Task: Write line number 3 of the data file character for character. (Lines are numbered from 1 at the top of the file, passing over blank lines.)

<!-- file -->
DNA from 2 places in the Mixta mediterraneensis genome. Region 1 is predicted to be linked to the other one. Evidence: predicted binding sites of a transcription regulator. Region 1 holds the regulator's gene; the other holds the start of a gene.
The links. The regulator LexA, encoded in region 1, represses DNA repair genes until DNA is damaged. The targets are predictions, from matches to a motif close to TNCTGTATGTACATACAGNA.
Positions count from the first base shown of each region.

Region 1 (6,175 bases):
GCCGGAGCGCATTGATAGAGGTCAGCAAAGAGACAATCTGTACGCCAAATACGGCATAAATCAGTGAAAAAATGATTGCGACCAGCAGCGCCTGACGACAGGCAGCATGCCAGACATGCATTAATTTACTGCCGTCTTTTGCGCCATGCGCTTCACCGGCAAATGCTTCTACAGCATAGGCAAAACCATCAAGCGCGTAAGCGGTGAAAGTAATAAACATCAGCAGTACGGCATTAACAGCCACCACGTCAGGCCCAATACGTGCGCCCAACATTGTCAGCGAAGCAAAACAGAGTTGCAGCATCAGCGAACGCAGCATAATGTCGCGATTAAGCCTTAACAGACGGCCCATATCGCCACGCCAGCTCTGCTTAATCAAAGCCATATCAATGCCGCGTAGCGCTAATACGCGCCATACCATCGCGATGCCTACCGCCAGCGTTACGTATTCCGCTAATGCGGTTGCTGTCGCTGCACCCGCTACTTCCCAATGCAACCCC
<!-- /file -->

Positions count from the first base shown of each region.